The Patient and her mother are led into a small room where we see our protagonist subjected to her temperature taken; it’s 100 F. Her pulse is over 100 too, but the nurse says “Perhaps that’s because you’re nervous about being here.” (Quick! Someone call out ‘Bingo.’ American audiences really dig the stating of the obvious). The blood pressure is still pressuring, so we see some foreshadowing of The Patient living out the rest of this episode without flatlining, but you never can really tell with these shows. Keep watching!
More dramatic music as the nurse begins a barrage of questions. Are you pregnant? Do you use drugs or alcohol? Are you sexually active? The questions are each answered in a droning tone, “No.”We now hear a voice-over of The Patient saying in her mind, If only my life were so interesting.
“Do you have any medical conditions?” the nurse questions.
The Patient feels ‘IT’ must be stated, her constant friend who is always with her, whether ‘IT ‘ hangs out in the background or screams to the point of drowning The Patient out. “Um I do have a problem.” The words rush forth. “I have OCD and I’m terrified of going to doctors in case they find something wrong with me and I’d rather not know. That’s why I haven’t been to the doctor before now.” During this startling revelation, one that would make the incestuous secrets revealed in V.C. Andrews novels pale in comparison, we hear soap opera-type of music. The nurse is kind and reassures The Patient that things will be just fine….and then The Cup is produced. A flourish of dramatic music as the nurse announces she needs a specimen and points The Patient to the restroom down the hall. The Patient goes towards this sanctuary but she finds herself thwarted. Organ music, the sort used in silent movies to denote villains and dastardly deeds plays at intervals. A young cleaning woman and her cart is blocking the entrance. She stares down The Patient, who granted isn’t sporting her most charming-about-to-meet-God-dying-swan-look. Her curly hair is sticking straight up reminiscent of Einstein. The Patient, tall and plump, is the diminutive one, not quite sure how to handle this situation. She, unable to meet the eye of anyone for more than a couple of moments stared more towards the bathroom than directly at her obstacle. The camera pans out a bit and goes back and forth between nemesises, sounding the organ at each point.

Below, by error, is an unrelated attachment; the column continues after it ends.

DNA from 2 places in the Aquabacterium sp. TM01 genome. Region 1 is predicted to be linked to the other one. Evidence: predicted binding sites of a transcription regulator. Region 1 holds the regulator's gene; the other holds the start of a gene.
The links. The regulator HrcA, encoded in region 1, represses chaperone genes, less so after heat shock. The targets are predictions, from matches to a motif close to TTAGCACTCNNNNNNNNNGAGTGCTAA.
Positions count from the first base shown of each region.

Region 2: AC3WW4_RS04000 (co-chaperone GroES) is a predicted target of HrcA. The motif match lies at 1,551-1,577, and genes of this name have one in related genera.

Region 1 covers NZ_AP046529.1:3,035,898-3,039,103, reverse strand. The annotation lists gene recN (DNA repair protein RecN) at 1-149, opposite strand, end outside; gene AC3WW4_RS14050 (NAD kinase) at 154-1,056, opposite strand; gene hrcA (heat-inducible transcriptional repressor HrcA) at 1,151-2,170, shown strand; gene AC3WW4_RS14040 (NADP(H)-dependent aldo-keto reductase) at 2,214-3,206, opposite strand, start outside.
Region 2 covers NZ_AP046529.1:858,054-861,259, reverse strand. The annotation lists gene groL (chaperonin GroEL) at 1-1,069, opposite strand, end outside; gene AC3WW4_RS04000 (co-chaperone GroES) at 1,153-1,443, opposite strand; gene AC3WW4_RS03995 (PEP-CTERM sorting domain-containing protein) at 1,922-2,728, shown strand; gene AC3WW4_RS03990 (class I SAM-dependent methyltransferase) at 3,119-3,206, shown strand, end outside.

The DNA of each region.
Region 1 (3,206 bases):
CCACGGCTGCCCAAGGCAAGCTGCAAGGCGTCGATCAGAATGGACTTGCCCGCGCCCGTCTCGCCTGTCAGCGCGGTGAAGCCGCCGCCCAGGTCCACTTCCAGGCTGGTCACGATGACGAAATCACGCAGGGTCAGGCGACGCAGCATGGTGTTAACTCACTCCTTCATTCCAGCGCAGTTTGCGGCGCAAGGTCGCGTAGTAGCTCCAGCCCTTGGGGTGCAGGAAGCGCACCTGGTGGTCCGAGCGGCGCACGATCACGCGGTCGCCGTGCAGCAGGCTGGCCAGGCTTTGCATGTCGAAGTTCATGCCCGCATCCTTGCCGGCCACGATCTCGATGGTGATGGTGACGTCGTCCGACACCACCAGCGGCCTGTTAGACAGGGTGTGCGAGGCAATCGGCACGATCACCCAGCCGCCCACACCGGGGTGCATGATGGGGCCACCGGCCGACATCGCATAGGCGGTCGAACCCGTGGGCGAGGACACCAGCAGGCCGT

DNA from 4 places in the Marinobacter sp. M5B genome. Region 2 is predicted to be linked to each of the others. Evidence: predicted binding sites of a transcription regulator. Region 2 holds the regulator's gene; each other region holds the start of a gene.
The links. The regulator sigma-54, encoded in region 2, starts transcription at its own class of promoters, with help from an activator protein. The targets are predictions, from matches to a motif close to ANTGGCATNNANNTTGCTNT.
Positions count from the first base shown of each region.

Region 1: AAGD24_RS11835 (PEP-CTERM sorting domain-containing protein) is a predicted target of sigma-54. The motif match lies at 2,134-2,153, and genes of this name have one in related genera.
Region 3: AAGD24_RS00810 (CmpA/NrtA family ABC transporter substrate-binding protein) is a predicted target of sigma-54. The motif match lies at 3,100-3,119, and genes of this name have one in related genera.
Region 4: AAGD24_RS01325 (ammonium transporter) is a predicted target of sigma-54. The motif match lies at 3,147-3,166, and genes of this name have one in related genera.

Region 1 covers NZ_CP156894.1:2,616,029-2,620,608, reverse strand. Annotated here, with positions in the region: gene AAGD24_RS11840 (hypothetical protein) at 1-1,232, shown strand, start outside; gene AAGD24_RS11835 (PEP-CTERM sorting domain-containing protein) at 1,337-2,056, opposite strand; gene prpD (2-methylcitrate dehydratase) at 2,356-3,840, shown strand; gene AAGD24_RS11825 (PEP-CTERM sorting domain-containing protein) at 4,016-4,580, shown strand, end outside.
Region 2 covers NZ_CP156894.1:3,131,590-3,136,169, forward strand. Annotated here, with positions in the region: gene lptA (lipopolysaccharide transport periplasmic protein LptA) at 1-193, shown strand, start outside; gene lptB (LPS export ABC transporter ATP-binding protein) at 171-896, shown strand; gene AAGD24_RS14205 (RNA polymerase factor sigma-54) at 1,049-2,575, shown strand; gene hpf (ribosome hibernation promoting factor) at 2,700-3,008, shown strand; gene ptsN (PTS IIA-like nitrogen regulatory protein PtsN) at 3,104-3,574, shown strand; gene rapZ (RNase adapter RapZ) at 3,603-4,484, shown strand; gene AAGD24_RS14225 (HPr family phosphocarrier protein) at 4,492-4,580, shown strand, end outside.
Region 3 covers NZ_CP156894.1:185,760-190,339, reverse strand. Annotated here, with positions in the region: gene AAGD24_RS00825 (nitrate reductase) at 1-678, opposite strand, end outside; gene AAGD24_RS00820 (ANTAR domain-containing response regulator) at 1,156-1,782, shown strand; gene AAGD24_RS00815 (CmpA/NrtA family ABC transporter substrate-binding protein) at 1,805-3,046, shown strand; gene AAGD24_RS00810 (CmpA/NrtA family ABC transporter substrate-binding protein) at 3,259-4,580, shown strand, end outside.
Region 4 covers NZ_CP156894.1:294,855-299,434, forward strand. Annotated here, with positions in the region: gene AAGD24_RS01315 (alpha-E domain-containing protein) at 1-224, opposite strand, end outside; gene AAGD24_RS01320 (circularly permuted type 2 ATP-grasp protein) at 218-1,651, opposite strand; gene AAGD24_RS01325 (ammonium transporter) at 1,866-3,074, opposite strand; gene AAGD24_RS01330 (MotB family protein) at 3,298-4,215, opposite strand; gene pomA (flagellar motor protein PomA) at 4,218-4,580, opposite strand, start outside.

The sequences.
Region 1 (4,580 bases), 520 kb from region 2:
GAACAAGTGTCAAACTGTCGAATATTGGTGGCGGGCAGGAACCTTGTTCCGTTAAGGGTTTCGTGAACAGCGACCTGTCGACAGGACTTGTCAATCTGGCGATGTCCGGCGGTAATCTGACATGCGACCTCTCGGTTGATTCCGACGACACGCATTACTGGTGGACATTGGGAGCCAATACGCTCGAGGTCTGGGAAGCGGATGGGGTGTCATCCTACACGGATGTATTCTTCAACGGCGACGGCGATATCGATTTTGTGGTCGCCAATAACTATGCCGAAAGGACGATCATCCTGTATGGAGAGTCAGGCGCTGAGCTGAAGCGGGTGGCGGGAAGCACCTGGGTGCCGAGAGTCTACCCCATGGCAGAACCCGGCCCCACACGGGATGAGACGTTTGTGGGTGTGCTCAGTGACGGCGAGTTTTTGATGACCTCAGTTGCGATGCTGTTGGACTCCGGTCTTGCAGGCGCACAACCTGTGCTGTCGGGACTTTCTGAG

Finally our heroine speaks. “Is the bathroom closed?”
“You need in here?”
The woman moves her cart out of the way, and The Patient thanks her. This is a public service message tucked into the script interpreted as, “Just because you’re among the walking dead doesn’t mean your manners should also be on their last legs too.” We expect this idea to be so popular it will span generations, be woven into samplers, and sell many Blu-Ray discs.
The Patient heads towards the handicapped stall preferred by most portly women when not needed. At The Network, we want to get a reward for positive portrayals of mentally ill persons, but sometimes an artist must pursue the artistic muse, that fire of creativity, which results in a crude sketch of Howard Hughes incarnated into the mind of our heroine.
The patient unscrews the cap. “What is it that makes capturing your own urine in a container so fascinating?” says the voiceover of The Patient. We hear a tinkling of piano keys and cymbals to drown out the sound of The Patient voiding. She fastens the lid on her handiwork, washes her hands and the bottle for good measure, then out into the frightening world of the hospital once again.
Conferring around the writers and producers of ER, we come to the conclusion that Emily Post never mentioned manners or propriety in regards to brandishing urine specimens in front of a live studio audience. We decide to have The Patient conduct herself with discretion in the matter (after all, we’re hoping she’ll win an Emmy). The Patient hides her ‘prize’ with both hands holding it in a vise against her stomach. We infer her thoughts in the matter as thus: “If the golden hue of regular urine be offensive to the eye, perhaps this color will be twice as bad.” The secret liquid in her hands, at the risk of sounding vulgar, looks as though one has mixed Red Bull energy drink with tea. This is partly due to a urinary analgesic that she uses and the disease itself.